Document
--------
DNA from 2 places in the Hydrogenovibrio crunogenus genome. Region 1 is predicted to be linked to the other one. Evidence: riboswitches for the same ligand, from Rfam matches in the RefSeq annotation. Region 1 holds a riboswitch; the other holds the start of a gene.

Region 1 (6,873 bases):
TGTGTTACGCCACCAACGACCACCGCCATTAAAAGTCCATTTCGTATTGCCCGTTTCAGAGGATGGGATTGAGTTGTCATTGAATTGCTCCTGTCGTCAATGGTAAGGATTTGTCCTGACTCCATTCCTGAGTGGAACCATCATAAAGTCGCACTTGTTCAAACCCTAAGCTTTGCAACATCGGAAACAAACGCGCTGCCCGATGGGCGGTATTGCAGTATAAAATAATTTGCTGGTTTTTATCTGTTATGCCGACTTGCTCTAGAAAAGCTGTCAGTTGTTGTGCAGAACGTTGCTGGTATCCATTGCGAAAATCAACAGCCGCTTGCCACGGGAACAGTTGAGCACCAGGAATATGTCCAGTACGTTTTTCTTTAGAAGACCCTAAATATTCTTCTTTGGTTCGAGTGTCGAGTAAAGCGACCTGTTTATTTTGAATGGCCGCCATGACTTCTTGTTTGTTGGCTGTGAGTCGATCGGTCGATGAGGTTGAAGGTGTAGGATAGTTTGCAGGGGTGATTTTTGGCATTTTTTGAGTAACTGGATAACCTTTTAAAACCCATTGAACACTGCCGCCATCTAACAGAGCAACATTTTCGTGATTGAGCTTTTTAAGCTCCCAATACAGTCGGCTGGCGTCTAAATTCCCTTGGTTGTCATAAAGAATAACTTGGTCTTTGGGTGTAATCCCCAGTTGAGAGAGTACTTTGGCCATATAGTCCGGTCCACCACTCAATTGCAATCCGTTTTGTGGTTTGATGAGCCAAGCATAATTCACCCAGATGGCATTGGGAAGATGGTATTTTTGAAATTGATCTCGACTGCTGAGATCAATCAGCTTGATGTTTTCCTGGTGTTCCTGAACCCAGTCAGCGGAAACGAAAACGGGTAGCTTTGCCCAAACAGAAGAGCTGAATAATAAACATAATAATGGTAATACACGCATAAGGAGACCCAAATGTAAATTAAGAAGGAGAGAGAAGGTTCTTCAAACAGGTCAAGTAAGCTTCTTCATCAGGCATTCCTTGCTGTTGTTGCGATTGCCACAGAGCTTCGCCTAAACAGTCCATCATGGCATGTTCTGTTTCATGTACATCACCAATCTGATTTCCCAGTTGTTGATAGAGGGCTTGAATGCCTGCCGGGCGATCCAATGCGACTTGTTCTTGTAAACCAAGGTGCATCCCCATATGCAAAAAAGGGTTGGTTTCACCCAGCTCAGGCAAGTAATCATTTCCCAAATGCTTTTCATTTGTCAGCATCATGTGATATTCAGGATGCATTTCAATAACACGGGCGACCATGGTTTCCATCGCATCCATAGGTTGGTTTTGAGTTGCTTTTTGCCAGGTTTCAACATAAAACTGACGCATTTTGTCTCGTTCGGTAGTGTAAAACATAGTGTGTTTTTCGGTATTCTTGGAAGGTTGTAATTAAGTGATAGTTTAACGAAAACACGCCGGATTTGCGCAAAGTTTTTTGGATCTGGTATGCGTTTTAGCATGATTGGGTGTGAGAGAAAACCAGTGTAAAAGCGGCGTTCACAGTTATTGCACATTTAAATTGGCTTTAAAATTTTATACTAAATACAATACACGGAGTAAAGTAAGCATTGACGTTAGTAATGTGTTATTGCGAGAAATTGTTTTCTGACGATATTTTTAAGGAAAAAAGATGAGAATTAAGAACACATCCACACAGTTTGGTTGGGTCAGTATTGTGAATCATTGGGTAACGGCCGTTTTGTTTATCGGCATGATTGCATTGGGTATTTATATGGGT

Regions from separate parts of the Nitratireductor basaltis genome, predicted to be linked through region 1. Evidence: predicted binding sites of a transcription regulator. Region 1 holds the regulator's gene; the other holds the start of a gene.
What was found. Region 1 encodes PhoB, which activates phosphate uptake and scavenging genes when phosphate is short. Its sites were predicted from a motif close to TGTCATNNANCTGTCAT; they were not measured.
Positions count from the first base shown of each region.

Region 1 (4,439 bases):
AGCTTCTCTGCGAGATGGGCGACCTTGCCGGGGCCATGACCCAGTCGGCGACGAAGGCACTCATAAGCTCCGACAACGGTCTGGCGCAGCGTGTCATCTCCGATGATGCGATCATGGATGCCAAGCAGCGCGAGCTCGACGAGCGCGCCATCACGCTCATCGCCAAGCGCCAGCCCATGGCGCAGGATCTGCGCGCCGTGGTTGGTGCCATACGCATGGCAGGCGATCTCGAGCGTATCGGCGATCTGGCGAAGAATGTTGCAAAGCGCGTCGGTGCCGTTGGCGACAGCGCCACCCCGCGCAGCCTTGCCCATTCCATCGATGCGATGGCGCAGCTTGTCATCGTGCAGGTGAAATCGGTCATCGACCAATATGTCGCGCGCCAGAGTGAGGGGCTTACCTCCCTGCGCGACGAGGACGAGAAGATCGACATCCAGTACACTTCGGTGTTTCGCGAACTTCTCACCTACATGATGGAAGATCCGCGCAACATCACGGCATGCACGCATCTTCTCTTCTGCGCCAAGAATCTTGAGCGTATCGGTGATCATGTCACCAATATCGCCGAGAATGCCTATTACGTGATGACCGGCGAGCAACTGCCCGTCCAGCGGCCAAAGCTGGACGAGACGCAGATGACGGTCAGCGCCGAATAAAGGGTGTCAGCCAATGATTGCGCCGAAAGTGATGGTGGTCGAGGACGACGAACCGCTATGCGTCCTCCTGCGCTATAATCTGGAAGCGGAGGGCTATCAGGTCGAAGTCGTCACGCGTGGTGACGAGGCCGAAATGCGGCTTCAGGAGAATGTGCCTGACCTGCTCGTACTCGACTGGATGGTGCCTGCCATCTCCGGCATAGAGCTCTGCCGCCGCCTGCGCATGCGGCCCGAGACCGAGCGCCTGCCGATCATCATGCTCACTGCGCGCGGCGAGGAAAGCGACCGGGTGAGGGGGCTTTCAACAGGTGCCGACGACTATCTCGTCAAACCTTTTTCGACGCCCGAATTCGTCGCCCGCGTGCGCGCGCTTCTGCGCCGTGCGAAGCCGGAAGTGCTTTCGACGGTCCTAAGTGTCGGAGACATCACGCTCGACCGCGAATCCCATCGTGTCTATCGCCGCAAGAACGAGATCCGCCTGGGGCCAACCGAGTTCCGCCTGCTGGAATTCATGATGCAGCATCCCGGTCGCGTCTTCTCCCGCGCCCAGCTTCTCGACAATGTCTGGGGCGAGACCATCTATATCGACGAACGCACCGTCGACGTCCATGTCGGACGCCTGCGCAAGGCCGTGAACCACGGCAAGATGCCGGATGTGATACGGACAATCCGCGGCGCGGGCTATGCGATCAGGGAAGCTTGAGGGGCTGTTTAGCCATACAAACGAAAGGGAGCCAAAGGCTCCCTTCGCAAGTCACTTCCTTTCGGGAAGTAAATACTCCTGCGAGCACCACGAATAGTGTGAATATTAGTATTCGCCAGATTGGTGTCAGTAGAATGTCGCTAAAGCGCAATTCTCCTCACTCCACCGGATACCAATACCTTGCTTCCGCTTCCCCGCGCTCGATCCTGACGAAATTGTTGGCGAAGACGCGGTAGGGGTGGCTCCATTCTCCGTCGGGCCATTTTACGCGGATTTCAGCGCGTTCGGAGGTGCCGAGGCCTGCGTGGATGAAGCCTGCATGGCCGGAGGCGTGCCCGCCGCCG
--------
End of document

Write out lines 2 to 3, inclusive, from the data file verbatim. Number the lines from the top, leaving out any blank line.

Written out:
Region 1 (6,873 bases):
TGTGTTACGCCACCAACGACCACCGCCATTAAAAGTCCATTTCGTATTGCCCGTTTCAGAGGATGGGATTGAGTTGTCATTGAATTGCTCCTGTCGTCAATGGTAAGGATTTGTCCTGACTCCATTCCTGAGTGGAACCATCATAAAGTCGCACTTGTTCAAACCCTAAGCTTTGCAACATCGGAAACAAACGCGCTGCCCGATGGGCGGTATTGCAGTATAAAATAATTTGCTGGTTTTTATCTGTTATGCCGACTTGCTCTAGAAAAGCTGTCAGTTGTTGTGCAGAACGTTGCTGGTATCCATTGCGAAAATCAACAGCCGCTTGCCACGGGAACAGTTGAGCACCAGGAATATGTCCAGTACGTTTTTCTTTAGAAGACCCTAAATATTCTTCTTTGGTTCGAGTGTCGAGTAAAGCGACCTGTTTATTTTGAATGGCCGCCATGACTTCTTGTTTGTTGGCTGTGAGTCGATCGGTCGATGAGGTTGAAGGTGTAGGATAGTTTGCAGGGGTGATTTTTGGCATTTTTTGAGTAACTGGATAACCTTTTAAAACCCATTGAACACTGCCGCCATCTAACAGAGCAACATTTTCGTGATTGAGCTTTTTAAGCTCCCAATACAGTCGGCTGGCGTCTAAATTCCCTTGGTTGTCATAAAGAATAACTTGGTCTTTGGGTGTAATCCCCAGTTGAGAGAGTACTTTGGCCATATAGTCCGGTCCACCACTCAATTGCAATCCGTTTTGTGGTTTGATGAGCCAAGCATAATTCACCCAGATGGCATTGGGAAGATGGTATTTTTGAAATTGATCTCGACTGCTGAGATCAATCAGCTTGATGTTTTCCTGGTGTTCCTGAACCCAGTCAGCGGAAACGAAAACGGGTAGCTTTGCCCAAACAGAAGAGCTGAATAATAAACATAATAATGGTAATACACGCATAAGGAGACCCAAATGTAAATTAAGAAGGAGAGAGAAGGTTCTTCAAACAGGTCAAGTAAGCTTCTTCATCAGGCATTCCTTGCTGTTGTTGCGATTGCCACAGAGCTTCGCCTAAACAGTCCATCATGGCATGTTCTGTTTCATGTACATCACCAATCTGATTTCCCAGTTGTTGATAGAGGGCTTGAATGCCTGCCGGGCGATCCAATGCGACTTGTTCTTGTAAACCAAGGTGCATCCCCATATGCAAAAAAGGGTTGGTTTCACCCAGCTCAGGCAAGTAATCATTTCCCAAATGCTTTTCATTTGTCAGCATCATGTGATATTCAGGATGCATTTCAATAACACGGGCGACCATGGTTTCCATCGCATCCATAGGTTGGTTTTGAGTTGCTTTTTGCCAGGTTTCAACATAAAACTGACGCATTTTGTCTCGTTCGGTAGTGTAAAACATAGTGTGTTTTTCGGTATTCTTGGAAGGTTGTAATTAAGTGATAGTTTAACGAAAACACGCCGGATTTGCGCAAAGTTTTTTGGATCTGGTATGCGTTTTAGCATGATTGGGTGTGAGAGAAAACCAGTGTAAAAGCGGCGTTCACAGTTATTGCACATTTAAATTGGCTTTAAAATTTTATACTAAATACAATACACGGAGTAAAGTAAGCATTGACGTTAGTAATGTGTTATTGCGAGAAATTGTTTTCTGACGATATTTTTAAGGAAAAAAGATGAGAATTAAGAACACATCCACACAGTTTGGTTGGGTCAGTATTGTGAATCATTGGGTAACGGCCGTTTTGTTTATCGGCATGATTGCATTGGGTATTTATATGGGT